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  2. Funny is it how our Christian prime minister belives that this man should be killed for his actions, but campaigns for Australians who get the death penalty overseas. I think it better to let them languish in prison and deprive the movement of its martyrs.

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  3. Thanks for sharing that Robert. It is so true that these irrational beliefs cause harm to all of the community. That quote you mention from the Jesuits "give me the child until he is seven..." is very much a factor in child indoctrination that religions rely upon to recruit for their cause. Something that has always struck a chord with me is the saying that we shouldn't teach children WHAT to think, but HOW to think. By doing this we can equip them with the skills that necessary to judge claims for themselves and approach life with a critical and skeptical mind. By allowing children to reach their own conclusions by weighing up the evidence themselves is far more empowering and useful than exposing them to religious dogma.

    Sean, I agree with you completely about the death penalty, which is the driver that got me thinking about this post in general. As much as I am disgusted by the horrific crimes they committed, I still don't agree that their execution is the best solution, especially when their beliefs put them on a pedestal as martyrs. I view them sitting in a gaol cell for the rest of their lives is far more of a punishment than putting them to death.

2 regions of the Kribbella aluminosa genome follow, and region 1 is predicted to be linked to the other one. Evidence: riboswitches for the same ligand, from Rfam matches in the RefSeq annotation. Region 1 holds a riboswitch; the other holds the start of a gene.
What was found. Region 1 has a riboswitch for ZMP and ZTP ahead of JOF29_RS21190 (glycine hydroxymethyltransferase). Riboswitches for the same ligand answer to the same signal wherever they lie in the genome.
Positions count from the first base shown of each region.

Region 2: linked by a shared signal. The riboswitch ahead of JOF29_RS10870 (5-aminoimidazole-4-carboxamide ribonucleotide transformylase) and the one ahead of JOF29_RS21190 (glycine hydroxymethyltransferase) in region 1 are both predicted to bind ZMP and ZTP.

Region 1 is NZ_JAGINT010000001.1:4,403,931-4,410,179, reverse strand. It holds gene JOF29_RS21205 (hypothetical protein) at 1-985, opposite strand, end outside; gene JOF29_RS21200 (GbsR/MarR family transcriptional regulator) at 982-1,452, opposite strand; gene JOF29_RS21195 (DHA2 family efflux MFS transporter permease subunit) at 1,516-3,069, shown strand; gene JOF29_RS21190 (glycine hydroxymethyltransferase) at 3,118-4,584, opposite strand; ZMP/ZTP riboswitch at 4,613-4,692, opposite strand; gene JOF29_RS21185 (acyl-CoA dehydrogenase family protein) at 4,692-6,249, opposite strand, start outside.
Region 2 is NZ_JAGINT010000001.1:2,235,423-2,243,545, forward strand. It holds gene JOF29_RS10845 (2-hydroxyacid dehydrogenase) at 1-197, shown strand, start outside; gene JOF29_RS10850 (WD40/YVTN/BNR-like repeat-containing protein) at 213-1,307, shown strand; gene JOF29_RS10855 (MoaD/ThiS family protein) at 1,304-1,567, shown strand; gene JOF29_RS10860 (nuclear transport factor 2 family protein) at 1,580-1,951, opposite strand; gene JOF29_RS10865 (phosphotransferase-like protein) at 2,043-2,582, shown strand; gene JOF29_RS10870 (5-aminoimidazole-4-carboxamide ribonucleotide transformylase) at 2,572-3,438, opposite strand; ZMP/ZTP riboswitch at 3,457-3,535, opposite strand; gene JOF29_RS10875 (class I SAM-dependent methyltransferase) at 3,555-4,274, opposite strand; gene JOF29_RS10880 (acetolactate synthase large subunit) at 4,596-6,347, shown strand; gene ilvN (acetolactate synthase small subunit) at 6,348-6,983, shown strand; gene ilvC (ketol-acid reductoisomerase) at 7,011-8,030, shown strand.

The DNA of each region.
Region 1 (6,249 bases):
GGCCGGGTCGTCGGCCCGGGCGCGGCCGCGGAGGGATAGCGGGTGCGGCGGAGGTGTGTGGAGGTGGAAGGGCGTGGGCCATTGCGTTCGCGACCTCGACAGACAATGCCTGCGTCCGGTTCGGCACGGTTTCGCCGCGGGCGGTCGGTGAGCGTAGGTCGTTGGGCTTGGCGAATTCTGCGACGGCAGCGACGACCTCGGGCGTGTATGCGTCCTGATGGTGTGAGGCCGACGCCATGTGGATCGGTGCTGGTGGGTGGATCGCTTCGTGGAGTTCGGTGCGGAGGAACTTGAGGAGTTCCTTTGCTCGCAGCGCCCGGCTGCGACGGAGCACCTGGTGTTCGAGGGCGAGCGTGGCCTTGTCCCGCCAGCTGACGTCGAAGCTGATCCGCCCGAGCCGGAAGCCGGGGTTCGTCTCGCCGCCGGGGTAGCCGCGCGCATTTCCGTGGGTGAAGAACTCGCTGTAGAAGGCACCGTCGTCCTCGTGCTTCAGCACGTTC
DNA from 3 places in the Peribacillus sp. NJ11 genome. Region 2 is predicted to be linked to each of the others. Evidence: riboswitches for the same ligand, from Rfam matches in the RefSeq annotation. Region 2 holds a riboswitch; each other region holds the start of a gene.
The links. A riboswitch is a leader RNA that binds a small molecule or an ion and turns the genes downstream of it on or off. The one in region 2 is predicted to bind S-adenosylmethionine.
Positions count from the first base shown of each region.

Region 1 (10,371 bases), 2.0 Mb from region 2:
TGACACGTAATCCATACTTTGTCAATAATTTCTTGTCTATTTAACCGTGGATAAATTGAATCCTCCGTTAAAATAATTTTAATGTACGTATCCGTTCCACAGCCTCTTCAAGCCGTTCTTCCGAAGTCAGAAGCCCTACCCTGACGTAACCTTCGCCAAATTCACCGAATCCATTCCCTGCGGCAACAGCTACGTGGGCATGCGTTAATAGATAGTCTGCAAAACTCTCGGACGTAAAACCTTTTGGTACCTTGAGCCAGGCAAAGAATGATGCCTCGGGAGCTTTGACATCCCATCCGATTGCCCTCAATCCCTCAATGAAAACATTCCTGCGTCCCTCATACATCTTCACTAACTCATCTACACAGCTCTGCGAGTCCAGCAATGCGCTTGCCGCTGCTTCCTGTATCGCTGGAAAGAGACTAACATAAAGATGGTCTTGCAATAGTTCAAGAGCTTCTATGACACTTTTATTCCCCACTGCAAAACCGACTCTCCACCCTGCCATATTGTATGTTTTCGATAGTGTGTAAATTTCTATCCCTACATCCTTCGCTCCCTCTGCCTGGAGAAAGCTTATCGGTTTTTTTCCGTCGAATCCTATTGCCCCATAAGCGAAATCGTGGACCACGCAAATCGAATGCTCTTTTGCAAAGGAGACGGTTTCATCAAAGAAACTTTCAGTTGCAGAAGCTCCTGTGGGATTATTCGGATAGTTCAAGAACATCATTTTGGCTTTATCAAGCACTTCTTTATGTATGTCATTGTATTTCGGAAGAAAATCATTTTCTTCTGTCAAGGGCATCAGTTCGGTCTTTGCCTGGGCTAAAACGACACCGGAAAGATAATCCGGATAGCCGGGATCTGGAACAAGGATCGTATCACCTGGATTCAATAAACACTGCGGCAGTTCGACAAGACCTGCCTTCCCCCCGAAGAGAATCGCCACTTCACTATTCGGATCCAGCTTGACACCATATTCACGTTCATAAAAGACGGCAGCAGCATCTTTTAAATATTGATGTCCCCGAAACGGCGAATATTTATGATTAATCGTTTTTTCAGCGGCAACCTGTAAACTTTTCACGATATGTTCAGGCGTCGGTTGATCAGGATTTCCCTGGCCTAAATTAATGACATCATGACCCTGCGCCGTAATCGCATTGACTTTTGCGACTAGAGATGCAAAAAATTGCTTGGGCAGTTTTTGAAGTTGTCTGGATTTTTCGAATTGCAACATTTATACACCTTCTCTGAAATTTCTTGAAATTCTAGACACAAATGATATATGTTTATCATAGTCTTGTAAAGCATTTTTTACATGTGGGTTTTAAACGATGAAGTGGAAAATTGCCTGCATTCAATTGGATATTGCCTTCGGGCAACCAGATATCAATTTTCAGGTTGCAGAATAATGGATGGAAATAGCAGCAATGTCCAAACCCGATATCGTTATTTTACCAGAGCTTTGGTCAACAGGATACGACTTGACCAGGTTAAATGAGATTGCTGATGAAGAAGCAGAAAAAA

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  4. It may surprise people hear to know I'm against both child indoctrination and death penalties for the Bali bombers.

    I wonder if I can ask a couple of questions, though, along the way.

    Rach: what does it look like to teach a child 'how' to think without 'what'? Method without content? But then don't you need to teach them to value a particular method? That seems more 'what' than 'how'? It seems to me that claiming that epistemological foundations are value-free is a little naive.

    Alan: we're hitting this little problem with the use of 'know' and 'believe' that I've highlighted before. Could you be a little more precise for those reading your blog and define the two a little more clearly? Otherwise (a) I'm not sure what you're getting at and (b) it makes you sound a little philosophically unsophisticated when you use the terms the way you do.

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  5. Mike, I'm not sure if you are familiar with the term "critical inquiry". It is the core of the scientific method, and pretty much the opposite of dogma. It is a process by which we observe the evidence and data, and analyze the information to reach a logical conclusion. This is called "science". Anyone can then take these conclusions and test them for themselves. If they don't stand up, then they are dismissed and we move on. Science and critical inquiry teach us how to think. Science is a process that sorts out science from pseudoscience (junk science).

    This is unlike religious dogma, which has a prescribed set of concrete beliefs that are taught. It's followers are taught WHAT to believe, usually from an ancient book.